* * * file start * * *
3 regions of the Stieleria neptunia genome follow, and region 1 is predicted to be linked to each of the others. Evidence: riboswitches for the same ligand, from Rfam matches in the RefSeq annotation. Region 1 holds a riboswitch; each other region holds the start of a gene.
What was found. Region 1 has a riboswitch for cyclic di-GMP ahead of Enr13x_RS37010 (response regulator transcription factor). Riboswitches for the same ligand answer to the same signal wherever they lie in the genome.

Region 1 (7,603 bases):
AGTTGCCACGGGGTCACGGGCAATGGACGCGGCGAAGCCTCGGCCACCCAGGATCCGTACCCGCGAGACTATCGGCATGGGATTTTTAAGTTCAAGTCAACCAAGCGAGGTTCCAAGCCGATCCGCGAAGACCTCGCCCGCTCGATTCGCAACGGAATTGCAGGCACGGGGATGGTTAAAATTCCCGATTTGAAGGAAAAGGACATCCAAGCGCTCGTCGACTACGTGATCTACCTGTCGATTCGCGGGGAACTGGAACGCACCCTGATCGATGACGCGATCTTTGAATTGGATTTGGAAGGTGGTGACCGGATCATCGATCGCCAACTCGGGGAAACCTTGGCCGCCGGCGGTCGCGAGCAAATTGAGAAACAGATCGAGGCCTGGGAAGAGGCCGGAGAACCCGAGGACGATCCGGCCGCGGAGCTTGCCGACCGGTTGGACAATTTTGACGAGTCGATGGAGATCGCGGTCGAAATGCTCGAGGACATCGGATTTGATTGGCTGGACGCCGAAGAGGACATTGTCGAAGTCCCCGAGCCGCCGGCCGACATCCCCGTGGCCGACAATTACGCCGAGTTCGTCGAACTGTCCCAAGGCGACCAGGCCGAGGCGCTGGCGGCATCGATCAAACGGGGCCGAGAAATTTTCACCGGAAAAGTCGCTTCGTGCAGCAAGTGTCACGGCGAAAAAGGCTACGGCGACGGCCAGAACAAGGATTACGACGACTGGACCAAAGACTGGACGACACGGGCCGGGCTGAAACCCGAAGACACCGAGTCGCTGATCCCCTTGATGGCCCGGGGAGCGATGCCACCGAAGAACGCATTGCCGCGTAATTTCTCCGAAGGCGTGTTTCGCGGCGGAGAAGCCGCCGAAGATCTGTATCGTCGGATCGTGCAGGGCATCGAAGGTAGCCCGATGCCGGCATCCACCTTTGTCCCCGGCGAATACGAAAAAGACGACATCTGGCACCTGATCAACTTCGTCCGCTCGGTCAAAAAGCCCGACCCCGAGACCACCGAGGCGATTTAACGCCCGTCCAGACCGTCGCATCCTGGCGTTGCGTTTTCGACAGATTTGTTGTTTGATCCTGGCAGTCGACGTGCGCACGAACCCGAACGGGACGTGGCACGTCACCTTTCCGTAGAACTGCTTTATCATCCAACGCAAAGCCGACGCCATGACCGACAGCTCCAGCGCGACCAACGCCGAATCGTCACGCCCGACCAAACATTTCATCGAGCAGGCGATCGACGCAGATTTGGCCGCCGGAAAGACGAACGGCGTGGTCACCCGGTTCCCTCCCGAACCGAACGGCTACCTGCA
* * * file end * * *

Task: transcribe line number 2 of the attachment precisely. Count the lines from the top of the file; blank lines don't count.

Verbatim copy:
What was found. Region 1 has a riboswitch for cyclic di-GMP ahead of Enr13x_RS37010 (response regulator transcription factor). Riboswitches for the same ligand answer to the same signal wherever they lie in the genome.